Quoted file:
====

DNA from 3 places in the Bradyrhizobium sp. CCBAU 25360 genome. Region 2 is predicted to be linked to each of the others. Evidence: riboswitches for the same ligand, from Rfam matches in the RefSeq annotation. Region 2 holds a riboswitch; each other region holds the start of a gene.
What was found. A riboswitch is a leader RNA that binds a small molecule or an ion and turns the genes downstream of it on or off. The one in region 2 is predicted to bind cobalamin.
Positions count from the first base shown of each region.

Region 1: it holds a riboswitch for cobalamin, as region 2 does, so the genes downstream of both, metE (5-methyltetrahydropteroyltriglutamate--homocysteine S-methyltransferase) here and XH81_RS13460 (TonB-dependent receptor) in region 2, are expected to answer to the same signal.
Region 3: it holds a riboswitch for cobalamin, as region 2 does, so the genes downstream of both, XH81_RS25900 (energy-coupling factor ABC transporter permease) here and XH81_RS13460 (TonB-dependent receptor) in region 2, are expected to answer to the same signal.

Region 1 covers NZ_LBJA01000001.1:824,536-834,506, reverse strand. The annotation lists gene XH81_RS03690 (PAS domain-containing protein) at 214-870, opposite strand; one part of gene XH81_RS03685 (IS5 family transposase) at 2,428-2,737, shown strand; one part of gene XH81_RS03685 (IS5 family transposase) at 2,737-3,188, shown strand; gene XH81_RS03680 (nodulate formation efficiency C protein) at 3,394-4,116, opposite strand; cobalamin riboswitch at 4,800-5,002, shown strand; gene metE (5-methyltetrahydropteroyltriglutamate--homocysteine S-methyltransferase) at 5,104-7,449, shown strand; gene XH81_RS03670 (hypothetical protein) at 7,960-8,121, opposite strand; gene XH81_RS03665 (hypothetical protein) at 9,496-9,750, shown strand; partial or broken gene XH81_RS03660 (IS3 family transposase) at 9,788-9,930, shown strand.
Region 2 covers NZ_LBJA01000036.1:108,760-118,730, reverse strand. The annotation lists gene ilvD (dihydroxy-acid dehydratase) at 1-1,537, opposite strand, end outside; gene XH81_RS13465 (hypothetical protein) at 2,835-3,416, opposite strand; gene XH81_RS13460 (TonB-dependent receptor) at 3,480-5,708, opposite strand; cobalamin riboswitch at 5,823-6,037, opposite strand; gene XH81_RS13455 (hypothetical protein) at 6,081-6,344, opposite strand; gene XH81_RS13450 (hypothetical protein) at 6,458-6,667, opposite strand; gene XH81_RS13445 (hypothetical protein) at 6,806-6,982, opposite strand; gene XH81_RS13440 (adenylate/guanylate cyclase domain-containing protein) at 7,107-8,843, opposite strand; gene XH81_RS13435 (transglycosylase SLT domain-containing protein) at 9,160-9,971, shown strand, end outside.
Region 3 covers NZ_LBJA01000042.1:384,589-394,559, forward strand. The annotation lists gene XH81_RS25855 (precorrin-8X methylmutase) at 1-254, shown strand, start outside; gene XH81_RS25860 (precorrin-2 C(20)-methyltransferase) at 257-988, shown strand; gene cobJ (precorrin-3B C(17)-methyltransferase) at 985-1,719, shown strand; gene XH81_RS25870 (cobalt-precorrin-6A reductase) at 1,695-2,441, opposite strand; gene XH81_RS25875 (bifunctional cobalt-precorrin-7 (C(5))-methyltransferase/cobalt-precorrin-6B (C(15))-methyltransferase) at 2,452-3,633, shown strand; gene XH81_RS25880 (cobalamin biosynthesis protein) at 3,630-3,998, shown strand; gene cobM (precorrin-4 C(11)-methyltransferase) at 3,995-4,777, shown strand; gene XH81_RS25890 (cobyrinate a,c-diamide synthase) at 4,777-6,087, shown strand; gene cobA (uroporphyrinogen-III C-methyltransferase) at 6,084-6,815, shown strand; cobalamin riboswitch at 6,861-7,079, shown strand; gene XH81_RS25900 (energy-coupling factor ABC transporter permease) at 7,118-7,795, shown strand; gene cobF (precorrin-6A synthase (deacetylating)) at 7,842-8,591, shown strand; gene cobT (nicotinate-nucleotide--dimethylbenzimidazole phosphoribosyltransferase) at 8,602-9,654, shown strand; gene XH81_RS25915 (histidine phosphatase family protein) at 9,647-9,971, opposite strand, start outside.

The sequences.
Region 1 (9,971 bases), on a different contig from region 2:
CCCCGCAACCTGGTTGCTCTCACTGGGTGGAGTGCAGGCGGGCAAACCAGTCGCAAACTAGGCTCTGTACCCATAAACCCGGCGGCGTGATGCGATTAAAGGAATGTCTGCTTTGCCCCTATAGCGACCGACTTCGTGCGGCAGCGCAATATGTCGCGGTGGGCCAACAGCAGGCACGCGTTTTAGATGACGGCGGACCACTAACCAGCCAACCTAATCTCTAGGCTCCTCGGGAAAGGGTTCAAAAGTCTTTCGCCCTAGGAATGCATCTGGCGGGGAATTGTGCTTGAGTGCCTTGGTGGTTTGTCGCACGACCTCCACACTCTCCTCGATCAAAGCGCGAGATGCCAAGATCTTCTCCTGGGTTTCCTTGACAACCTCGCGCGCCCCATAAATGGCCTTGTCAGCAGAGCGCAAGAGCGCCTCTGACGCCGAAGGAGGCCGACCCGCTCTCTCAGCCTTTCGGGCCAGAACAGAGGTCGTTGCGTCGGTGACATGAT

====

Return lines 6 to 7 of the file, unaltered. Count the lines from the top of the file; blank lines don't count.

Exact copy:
Region 1 covers NZ_LBJA01000001.1:824,536-834,506, reverse strand. The annotation lists gene XH81_RS03690 (PAS domain-containing protein) at 214-870, opposite strand; one part of gene XH81_RS03685 (IS5 family transposase) at 2,428-2,737, shown strand; one part of gene XH81_RS03685 (IS5 family transposase) at 2,737-3,188, shown strand; gene XH81_RS03680 (nodulate formation efficiency C protein) at 3,394-4,116, opposite strand; cobalamin riboswitch at 4,800-5,002, shown strand; gene metE (5-methyltetrahydropteroyltriglutamate--homocysteine S-methyltransferase) at 5,104-7,449, shown strand; gene XH81_RS03670 (hypothetical protein) at 7,960-8,121, opposite strand; gene XH81_RS03665 (hypothetical protein) at 9,496-9,750, shown strand; partial or broken gene XH81_RS03660 (IS3 family transposase) at 9,788-9,930, shown strand.
Region 2 covers NZ_LBJA01000036.1:108,760-118,730, reverse strand. The annotation lists gene ilvD (dihydroxy-acid dehydratase) at 1-1,537, opposite strand, end outside; gene XH81_RS13465 (hypothetical protein) at 2,835-3,416, opposite strand; gene XH81_RS13460 (TonB-dependent receptor) at 3,480-5,708, opposite strand; cobalamin riboswitch at 5,823-6,037, opposite strand; gene XH81_RS13455 (hypothetical protein) at 6,081-6,344, opposite strand; gene XH81_RS13450 (hypothetical protein) at 6,458-6,667, opposite strand; gene XH81_RS13445 (hypothetical protein) at 6,806-6,982, opposite strand; gene XH81_RS13440 (adenylate/guanylate cyclase domain-containing protein) at 7,107-8,843, opposite strand; gene XH81_RS13435 (transglycosylase SLT domain-containing protein) at 9,160-9,971, shown strand, end outside.